Some have criticized L.A. County’s approach to lifting restrictions as too slow, continuing to subject residents and businesses to a burden that won’t be shared by the vast majority of other Californians.
While County Supervisor Kathryn Barger is “in support of essential measures,” she said she thinks “committing to keeping these in place until late spring is inconsistent with the public health approaches from across the state and the country.”
However, Ferrer said it’s important to recognize that, for all the recent progress, coronavirus transmission remains elevated throughout the region.
“We’re not trying to set the bar too high at all. We’re actually trying to set a reasonable bar that says to us: It’s much safer for our workers and our most vulnerable people to have masks off when there’s not as much transmission,” she said.
A majority of supervisors have backed Ferrer’s approach, saying they think it’s prudent to keep masks on until coronavirus transmission falls to more modest levels.
“We’ve been wearing masks now for two years. I think that we can probably do it for another month or two,” Supervisor Sheila Kuehl said, voicing concern about lifting the mask mandate so early that it would expose frontline workers to maskless customers.
The county’s criteria match the CDC recommendation that vaccinated people in indoor public settings wear masks when there are 50 or more cases a week for every 100,000 residents.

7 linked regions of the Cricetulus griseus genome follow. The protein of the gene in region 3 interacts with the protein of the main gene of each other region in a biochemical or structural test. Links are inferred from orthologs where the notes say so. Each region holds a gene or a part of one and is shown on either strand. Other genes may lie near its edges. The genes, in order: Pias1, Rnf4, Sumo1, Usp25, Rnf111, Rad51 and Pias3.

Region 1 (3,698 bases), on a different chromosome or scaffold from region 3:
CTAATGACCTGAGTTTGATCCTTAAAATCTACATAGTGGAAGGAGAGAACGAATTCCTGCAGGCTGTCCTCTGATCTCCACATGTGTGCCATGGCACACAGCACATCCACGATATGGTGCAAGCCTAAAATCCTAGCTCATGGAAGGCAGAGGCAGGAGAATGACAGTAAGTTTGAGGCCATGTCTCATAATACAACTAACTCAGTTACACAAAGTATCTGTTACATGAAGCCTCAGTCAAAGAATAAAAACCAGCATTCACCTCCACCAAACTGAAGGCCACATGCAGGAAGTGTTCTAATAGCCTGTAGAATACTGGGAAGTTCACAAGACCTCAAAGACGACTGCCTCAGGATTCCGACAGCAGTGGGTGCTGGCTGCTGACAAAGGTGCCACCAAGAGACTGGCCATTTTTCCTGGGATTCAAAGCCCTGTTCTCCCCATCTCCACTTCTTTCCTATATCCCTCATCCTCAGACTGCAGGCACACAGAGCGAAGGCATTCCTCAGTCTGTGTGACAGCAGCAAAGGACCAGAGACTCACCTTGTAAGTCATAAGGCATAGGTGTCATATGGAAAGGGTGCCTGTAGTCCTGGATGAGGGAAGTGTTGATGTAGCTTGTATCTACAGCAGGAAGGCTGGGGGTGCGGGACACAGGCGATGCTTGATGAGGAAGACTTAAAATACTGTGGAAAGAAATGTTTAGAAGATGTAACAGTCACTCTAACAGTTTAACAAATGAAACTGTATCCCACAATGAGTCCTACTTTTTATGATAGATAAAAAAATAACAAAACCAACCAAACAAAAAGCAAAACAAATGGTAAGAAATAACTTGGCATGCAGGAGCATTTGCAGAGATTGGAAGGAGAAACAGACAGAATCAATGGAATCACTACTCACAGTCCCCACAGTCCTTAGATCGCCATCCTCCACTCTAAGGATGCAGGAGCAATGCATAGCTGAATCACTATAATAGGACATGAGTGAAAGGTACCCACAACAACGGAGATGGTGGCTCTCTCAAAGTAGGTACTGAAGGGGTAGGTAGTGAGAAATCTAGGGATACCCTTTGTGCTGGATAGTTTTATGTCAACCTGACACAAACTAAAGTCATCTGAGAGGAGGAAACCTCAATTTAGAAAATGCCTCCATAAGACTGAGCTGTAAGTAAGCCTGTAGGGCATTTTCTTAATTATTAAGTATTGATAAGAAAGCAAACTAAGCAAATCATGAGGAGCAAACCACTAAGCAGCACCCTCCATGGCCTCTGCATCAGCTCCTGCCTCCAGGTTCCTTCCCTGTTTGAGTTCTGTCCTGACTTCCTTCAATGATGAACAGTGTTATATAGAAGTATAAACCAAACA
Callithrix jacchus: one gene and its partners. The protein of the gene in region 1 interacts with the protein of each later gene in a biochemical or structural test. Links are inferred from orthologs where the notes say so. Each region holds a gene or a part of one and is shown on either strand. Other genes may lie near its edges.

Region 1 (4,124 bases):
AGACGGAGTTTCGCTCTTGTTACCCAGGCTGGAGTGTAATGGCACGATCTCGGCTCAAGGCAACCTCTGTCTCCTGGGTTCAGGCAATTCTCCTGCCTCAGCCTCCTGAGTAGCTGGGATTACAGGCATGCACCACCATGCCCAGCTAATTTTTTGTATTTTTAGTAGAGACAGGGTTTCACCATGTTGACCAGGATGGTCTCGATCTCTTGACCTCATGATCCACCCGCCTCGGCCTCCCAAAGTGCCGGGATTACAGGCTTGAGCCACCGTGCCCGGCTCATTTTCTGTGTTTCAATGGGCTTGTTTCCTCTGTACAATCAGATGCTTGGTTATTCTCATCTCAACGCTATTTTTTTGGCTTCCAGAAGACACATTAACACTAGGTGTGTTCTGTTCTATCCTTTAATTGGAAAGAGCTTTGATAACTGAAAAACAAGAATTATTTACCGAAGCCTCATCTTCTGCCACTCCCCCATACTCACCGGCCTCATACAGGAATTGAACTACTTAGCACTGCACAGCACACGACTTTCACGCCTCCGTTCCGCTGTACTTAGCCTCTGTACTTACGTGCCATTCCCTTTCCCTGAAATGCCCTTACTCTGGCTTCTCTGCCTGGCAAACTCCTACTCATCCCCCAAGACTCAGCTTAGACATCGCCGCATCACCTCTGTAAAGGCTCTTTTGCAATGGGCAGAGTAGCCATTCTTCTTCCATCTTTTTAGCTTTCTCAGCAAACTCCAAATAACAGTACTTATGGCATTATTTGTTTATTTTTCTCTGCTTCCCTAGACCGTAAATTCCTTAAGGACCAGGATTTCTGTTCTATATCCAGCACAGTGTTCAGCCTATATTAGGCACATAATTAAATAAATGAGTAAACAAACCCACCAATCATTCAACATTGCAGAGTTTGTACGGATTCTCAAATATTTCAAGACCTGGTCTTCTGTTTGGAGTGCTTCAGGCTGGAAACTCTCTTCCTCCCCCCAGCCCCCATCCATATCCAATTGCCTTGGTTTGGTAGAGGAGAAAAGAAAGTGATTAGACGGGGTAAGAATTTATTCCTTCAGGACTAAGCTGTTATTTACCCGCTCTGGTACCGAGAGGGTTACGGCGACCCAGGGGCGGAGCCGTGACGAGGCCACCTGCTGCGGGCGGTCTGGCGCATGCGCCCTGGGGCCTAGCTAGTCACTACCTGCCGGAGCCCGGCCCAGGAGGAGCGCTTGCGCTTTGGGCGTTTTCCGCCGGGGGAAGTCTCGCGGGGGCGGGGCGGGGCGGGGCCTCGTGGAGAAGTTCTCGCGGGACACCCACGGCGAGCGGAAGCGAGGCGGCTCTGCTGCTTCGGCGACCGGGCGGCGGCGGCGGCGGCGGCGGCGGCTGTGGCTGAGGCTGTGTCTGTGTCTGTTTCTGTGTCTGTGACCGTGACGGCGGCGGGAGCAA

L.A. County last achieved this moderate level of transmission last year, between mid-March and mid-July, ending when the Delta variant began spreading quickly.
Santa Clara County has also decided to retain its local indoor mask mandate, even as most nearby counties in the San Francisco Bay Area will align with the state’s more permissive approach. But Santa Clara County’s goal is more permissive than L.A. County’s: getting to under 200 cases a week for every 100,000 residents, and remaining there for a week, a feat officials suspect they can reach in early March.
“If there’s a way to rethink what that threshold is and not align fully with CDC, I’m completely open to that,” Ferrer said. “What I think our team doesn’t feel comfortable with … is an arbitrary date that’s actually not tied to the conditions in the community. And we feel like our risk is just way too big right now with the rate that we’re at.”